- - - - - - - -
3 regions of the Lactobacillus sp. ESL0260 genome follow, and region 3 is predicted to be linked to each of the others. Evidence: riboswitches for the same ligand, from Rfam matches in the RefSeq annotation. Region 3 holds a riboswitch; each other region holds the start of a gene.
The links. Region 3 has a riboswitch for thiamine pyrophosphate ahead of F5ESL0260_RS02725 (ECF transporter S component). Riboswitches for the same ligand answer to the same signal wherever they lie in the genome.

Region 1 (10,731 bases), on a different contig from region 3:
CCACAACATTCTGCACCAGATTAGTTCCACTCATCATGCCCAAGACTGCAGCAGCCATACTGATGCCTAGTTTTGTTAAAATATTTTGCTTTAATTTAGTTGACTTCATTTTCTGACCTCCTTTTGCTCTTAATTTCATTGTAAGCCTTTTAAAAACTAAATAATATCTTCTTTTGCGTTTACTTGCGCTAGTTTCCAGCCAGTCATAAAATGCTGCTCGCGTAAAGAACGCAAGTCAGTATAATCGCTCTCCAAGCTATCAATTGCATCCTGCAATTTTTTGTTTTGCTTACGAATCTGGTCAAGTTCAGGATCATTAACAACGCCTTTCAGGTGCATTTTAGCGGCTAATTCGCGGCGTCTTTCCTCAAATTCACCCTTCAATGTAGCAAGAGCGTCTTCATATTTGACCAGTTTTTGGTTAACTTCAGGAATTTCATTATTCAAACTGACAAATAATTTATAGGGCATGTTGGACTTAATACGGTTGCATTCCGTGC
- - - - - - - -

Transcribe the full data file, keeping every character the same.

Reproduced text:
3 regions of the Lactobacillus sp. ESL0260 genome follow, and region 3 is predicted to be linked to each of the others. Evidence: riboswitches for the same ligand, from Rfam matches in the RefSeq annotation. Region 3 holds a riboswitch; each other region holds the start of a gene.
The links. Region 3 has a riboswitch for thiamine pyrophosphate ahead of F5ESL0260_RS02725 (ECF transporter S component). Riboswitches for the same ligand answer to the same signal wherever they lie in the genome.

Region 1 (10,731 bases), on a different contig from region 3:
CCACAACATTCTGCACCAGATTAGTTCCACTCATCATGCCCAAGACTGCAGCAGCCATACTGATGCCTAGTTTTGTTAAAATATTTTGCTTTAATTTAGTTGACTTCATTTTCTGACCTCCTTTTGCTCTTAATTTCATTGTAAGCCTTTTAAAAACTAAATAATATCTTCTTTTGCGTTTACTTGCGCTAGTTTCCAGCCAGTCATAAAATGCTGCTCGCGTAAAGAACGCAAGTCAGTATAATCGCTCTCCAAGCTATCAATTGCATCCTGCAATTTTTTGTTTTGCTTACGAATCTGGTCAAGTTCAGGATCATTAACAACGCCTTTCAGGTGCATTTTAGCGGCTAATTCGCGGCGTCTTTCCTCAAATTCACCCTTCAATGTAGCAAGAGCGTCTTCATATTTGACCAGTTTTTGGTTAACTTCAGGAATTTCATTATTCAAACTGACAAATAATTTATAGGGCATGTTGGACTTAATACGGTTGCATTCCGTGC